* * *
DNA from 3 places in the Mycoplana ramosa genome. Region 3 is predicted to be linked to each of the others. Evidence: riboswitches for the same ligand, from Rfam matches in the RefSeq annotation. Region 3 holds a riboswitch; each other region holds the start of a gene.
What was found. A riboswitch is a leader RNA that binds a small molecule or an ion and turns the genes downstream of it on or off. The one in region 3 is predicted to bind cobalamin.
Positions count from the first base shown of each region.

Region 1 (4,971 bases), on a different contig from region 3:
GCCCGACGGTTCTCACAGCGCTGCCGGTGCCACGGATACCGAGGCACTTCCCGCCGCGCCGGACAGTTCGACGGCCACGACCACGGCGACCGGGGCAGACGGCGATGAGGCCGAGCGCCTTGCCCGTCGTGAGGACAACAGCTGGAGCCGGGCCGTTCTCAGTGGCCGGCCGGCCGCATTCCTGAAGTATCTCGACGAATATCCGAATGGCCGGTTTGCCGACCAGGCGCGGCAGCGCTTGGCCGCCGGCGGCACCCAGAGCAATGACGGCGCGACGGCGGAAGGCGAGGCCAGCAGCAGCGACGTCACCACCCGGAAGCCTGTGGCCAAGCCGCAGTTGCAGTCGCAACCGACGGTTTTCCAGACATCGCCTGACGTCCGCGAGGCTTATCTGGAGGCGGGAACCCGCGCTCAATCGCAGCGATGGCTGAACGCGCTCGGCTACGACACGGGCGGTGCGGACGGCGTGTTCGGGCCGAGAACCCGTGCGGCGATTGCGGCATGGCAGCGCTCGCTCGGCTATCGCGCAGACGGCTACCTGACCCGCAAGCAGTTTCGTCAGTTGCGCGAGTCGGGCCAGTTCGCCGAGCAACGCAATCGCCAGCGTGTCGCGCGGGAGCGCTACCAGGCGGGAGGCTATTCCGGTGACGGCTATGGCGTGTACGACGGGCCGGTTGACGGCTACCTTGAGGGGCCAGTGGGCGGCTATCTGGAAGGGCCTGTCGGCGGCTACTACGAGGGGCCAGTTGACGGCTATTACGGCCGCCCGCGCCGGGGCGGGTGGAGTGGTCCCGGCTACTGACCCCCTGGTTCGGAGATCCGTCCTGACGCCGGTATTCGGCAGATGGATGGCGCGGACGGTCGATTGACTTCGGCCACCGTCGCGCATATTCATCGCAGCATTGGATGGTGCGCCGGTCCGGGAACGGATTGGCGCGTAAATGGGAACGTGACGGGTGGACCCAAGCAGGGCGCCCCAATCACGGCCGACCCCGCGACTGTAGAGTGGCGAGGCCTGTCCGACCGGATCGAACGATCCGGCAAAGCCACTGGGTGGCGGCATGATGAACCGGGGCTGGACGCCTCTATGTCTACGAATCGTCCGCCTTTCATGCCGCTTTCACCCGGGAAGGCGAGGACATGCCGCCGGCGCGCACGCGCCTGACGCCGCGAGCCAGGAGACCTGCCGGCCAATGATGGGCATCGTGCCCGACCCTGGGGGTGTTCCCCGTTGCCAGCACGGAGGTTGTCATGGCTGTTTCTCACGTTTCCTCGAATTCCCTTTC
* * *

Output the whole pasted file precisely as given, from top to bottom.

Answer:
DNA from 3 places in the Mycoplana ramosa genome. Region 3 is predicted to be linked to each of the others. Evidence: riboswitches for the same ligand, from Rfam matches in the RefSeq annotation. Region 3 holds a riboswitch; each other region holds the start of a gene.
What was found. A riboswitch is a leader RNA that binds a small molecule or an ion and turns the genes downstream of it on or off. The one in region 3 is predicted to bind cobalamin.
Positions count from the first base shown of each region.

Region 1 (4,971 bases), on a different contig from region 3:
GCCCGACGGTTCTCACAGCGCTGCCGGTGCCACGGATACCGAGGCACTTCCCGCCGCGCCGGACAGTTCGACGGCCACGACCACGGCGACCGGGGCAGACGGCGATGAGGCCGAGCGCCTTGCCCGTCGTGAGGACAACAGCTGGAGCCGGGCCGTTCTCAGTGGCCGGCCGGCCGCATTCCTGAAGTATCTCGACGAATATCCGAATGGCCGGTTTGCCGACCAGGCGCGGCAGCGCTTGGCCGCCGGCGGCACCCAGAGCAATGACGGCGCGACGGCGGAAGGCGAGGCCAGCAGCAGCGACGTCACCACCCGGAAGCCTGTGGCCAAGCCGCAGTTGCAGTCGCAACCGACGGTTTTCCAGACATCGCCTGACGTCCGCGAGGCTTATCTGGAGGCGGGAACCCGCGCTCAATCGCAGCGATGGCTGAACGCGCTCGGCTACGACACGGGCGGTGCGGACGGCGTGTTCGGGCCGAGAACCCGTGCGGCGATTGCGGCATGGCAGCGCTCGCTCGGCTATCGCGCAGACGGCTACCTGACCCGCAAGCAGTTTCGTCAGTTGCGCGAGTCGGGCCAGTTCGCCGAGCAACGCAATCGCCAGCGTGTCGCGCGGGAGCGCTACCAGGCGGGAGGCTATTCCGGTGACGGCTATGGCGTGTACGACGGGCCGGTTGACGGCTACCTTGAGGGGCCAGTGGGCGGCTATCTGGAAGGGCCTGTCGGCGGCTACTACGAGGGGCCAGTTGACGGCTATTACGGCCGCCCGCGCCGGGGCGGGTGGAGTGGTCCCGGCTACTGACCCCCTGGTTCGGAGATCCGTCCTGACGCCGGTATTCGGCAGATGGATGGCGCGGACGGTCGATTGACTTCGGCCACCGTCGCGCATATTCATCGCAGCATTGGATGGTGCGCCGGTCCGGGAACGGATTGGCGCGTAAATGGGAACGTGACGGGTGGACCCAAGCAGGGCGCCCCAATCACGGCCGACCCCGCGACTGTAGAGTGGCGAGGCCTGTCCGACCGGATCGAACGATCCGGCAAAGCCACTGGGTGGCGGCATGATGAACCGGGGCTGGACGCCTCTATGTCTACGAATCGTCCGCCTTTCATGCCGCTTTCACCCGGGAAGGCGAGGACATGCCGCCGGCGCGCACGCGCCTGACGCCGCGAGCCAGGAGACCTGCCGGCCAATGATGGGCATCGTGCCCGACCCTGGGGGTGTTCCCCGTTGCCAGCACGGAGGTTGTCATGGCTGTTTCTCACGTTTCCTCGAATTCCCTTTC